Stella Blue

My life with metastatic breast cancer.

The D word.

10 Comments

I’m firing a warning shot. I’m about to lay down some serious content. If you are one of my many loved ones, you may not want to read this post, or even this blog. My life is very heavy and I’m weary under the weight of it. This is the primary reason why I started Stella Blue. I can’t hold in the words any longer and I need these pages, they are crucial to my mental health. To my loved ones, please consider reading this post by Lisa Bonchek Adams, a woman I’ve come to admire through her writings on living with metastatic breast cancer, and then decide if you want to continue.

Well, you’ve had your chance. Today I’m going to talk about death. I want to get this out of the way early in the history of this site to avoid any confusion. Yes, I’m dying. There, I said it and now you know. I don’t talk about this fact with many people, in fact I can count them on one hand. Depending on how much you know about stage IV breast cancer maybe you already knew this. For those that didn’t, I apologize for being blunt. Hopefully this will avoid any awkward questions you may have considered asking me in person. On the other hand, maybe it will raise more awkward conversations, I have no way of knowing. I am not going to apologize for telling you this, but I am sorry if it makes you uncomfortable around me, though I sincerely hope it doesn’t.

No one likes to talk about cancer, and especially about dying from cancer. It’s not an easy thing to wrap your head around when you’re 34 years old, let me tell you. I have spent long days in the cesspool of my mind chewing over this fact and what it means to me, and more importantly what it means for my family. I’ll probably write more about it later, but that’s not what today’s post is about. Today I just wanted to be honest with you, to eliminate any questions that may be lingering in the back of your mind when you read my words. Stage I, II, and III breast cancers are curable, although there are many different aspects of these stages that impact prognosis and likelihood of recurrence. Stage IV is incurable, there is nothing the doctor’s can do except treat the disease in the hope of prolonging life for as long as possible. They like to use the phrases “incurable but treatable” and “chronic disease”. As the patient I can tell you that hearing those words is like being stabbed and then having the knife twisted around and around, because what they’re saying is, “you’re going to die from this someday”.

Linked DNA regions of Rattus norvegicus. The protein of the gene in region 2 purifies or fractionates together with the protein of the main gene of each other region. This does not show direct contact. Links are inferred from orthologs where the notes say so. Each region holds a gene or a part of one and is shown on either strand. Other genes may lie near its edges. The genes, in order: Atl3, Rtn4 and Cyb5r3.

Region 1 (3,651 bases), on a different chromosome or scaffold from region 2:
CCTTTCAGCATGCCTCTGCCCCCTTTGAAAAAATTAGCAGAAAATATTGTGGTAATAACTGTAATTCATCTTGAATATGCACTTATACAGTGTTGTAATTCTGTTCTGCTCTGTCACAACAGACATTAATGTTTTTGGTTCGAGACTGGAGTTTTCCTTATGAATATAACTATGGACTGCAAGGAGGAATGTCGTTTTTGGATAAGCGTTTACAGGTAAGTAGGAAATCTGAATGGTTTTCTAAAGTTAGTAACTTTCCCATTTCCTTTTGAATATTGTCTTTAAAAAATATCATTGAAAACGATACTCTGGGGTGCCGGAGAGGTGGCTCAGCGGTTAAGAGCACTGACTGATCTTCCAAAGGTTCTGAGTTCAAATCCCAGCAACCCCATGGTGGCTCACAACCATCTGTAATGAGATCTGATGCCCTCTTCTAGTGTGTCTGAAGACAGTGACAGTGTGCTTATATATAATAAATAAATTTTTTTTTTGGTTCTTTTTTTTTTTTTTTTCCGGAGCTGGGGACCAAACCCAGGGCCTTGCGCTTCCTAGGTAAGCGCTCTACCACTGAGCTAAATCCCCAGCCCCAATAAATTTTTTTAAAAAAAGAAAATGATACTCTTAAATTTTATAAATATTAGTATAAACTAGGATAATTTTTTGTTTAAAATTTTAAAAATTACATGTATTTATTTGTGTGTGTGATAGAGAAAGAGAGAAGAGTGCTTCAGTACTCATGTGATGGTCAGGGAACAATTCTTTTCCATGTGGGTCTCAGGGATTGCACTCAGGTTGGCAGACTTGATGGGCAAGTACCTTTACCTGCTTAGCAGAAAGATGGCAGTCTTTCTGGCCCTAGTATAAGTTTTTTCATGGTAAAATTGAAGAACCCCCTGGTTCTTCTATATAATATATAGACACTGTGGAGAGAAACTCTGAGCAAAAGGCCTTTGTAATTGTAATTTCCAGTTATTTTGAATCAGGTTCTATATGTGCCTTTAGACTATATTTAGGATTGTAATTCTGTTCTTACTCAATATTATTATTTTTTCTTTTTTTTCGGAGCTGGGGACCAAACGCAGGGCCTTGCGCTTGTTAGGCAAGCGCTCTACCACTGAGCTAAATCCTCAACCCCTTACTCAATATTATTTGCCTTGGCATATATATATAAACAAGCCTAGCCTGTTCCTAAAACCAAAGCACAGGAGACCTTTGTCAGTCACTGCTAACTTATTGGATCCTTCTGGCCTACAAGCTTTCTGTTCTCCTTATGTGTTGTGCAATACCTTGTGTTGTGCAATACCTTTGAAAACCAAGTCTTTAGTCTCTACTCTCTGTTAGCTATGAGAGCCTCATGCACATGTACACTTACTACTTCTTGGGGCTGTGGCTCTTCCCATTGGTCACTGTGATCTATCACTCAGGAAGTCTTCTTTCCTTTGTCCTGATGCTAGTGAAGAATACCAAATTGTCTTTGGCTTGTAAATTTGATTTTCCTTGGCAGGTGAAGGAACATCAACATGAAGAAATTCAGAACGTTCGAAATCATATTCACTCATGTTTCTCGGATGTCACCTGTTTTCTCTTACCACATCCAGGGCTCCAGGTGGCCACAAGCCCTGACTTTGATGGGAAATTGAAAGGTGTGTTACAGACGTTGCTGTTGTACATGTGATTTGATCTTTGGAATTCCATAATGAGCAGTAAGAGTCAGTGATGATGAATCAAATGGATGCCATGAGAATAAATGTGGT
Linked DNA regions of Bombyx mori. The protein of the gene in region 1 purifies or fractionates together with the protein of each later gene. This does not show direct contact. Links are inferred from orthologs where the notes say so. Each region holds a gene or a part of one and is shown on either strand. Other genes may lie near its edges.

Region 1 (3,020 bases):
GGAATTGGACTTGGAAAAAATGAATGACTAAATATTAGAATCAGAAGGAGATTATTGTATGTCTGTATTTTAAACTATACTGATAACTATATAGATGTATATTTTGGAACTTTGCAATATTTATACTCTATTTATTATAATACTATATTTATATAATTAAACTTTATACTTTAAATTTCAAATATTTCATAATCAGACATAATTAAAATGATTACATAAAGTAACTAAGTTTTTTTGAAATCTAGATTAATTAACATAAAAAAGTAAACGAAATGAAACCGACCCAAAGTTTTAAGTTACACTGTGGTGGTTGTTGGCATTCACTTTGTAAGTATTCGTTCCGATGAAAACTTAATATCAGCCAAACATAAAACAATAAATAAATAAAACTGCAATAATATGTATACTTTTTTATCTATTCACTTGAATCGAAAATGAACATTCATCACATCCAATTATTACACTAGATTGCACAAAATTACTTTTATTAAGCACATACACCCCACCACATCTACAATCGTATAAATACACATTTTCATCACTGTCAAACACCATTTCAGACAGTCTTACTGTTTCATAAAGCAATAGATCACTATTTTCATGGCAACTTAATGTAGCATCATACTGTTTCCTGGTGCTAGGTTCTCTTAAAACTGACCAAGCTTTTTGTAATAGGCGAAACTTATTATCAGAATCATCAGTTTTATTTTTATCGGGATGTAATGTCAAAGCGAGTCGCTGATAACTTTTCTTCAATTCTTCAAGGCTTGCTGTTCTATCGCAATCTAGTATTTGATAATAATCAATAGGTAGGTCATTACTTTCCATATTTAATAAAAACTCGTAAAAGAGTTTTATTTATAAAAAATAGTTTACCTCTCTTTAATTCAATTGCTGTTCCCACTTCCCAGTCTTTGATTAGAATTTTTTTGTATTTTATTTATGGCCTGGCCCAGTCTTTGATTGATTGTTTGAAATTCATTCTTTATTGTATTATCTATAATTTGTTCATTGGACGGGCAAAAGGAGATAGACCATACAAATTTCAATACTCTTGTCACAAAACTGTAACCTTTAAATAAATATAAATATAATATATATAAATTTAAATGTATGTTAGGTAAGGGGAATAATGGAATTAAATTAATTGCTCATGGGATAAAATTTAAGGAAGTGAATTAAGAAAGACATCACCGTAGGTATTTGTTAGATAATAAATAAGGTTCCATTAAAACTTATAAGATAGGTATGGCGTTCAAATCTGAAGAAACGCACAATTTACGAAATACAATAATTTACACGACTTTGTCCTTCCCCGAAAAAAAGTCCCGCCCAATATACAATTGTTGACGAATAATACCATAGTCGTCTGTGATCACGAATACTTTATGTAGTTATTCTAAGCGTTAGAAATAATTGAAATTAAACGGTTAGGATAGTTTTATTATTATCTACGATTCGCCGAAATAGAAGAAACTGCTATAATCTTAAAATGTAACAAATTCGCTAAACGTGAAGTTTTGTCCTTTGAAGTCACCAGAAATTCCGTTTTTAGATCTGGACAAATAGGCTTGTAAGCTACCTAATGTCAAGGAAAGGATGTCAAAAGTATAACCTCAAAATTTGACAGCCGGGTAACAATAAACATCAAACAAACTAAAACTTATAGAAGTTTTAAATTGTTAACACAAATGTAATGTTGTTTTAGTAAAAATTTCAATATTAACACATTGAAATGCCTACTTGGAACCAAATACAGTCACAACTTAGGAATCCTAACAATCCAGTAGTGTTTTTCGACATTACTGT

Oncologists have a difficult job. I try to remember this in order to maintain some level of empathy for them when they bring up the more formidable topics about this disease. It must be so hard to deliver this type of news to anyone, let alone a 34 year old mother of a 19 month old child. I only vaguely remember the first days after my diagnosis, and many of the words delivered to me then have been forgotten. They could not give me a prognosis so they said things like

Everybody’s different
It depends on how your body responds to chemotherapy.
and my personal favorite,
Many women live a long time.

What’s a long time? Well, according to my oncologist maybe four or five years, and sometimes even as long as ten. And what I really heard was, four years when Owen will take his first bus ride to kindergarten…ten years when he will start middle school and begin those blundering years of adolescence. And my husband — in four years we should be celebrating 10 years of marriage. Ten years from now we should be lamenting about living with a teenager soon, or panicking about having enough money to pay for our son’s college. “Is there no hope?”, I remember asking. My oncologist looked me in the eyes and replied, “Oh yes, there is always hope.” She started talking again about chemotherapy, clinical trials, platinum based drugs and PARP inhibitors, and the most elusive of all things, a cure — all of these words flew right by my head and the only thing I heard this time was hope. Hope — the thing that sustains me now, that gets me out of bed in the mornings and reminds me to brush and floss every day. The biggest little word in my vocabulary.

I’ll leave you today with a few words about hope from my favorite poet, but before I do I want to say thank you. Thank you for your lovely comments and your Facebook likes, and thank you for your quiet support. I can’t believe in just a few days there are so many of you joining me as I wade through this quagmire. Thank you for the company.

“Hope” is the thing with feathers
by Emily Dickinson

“Hope” is the thing with feathers –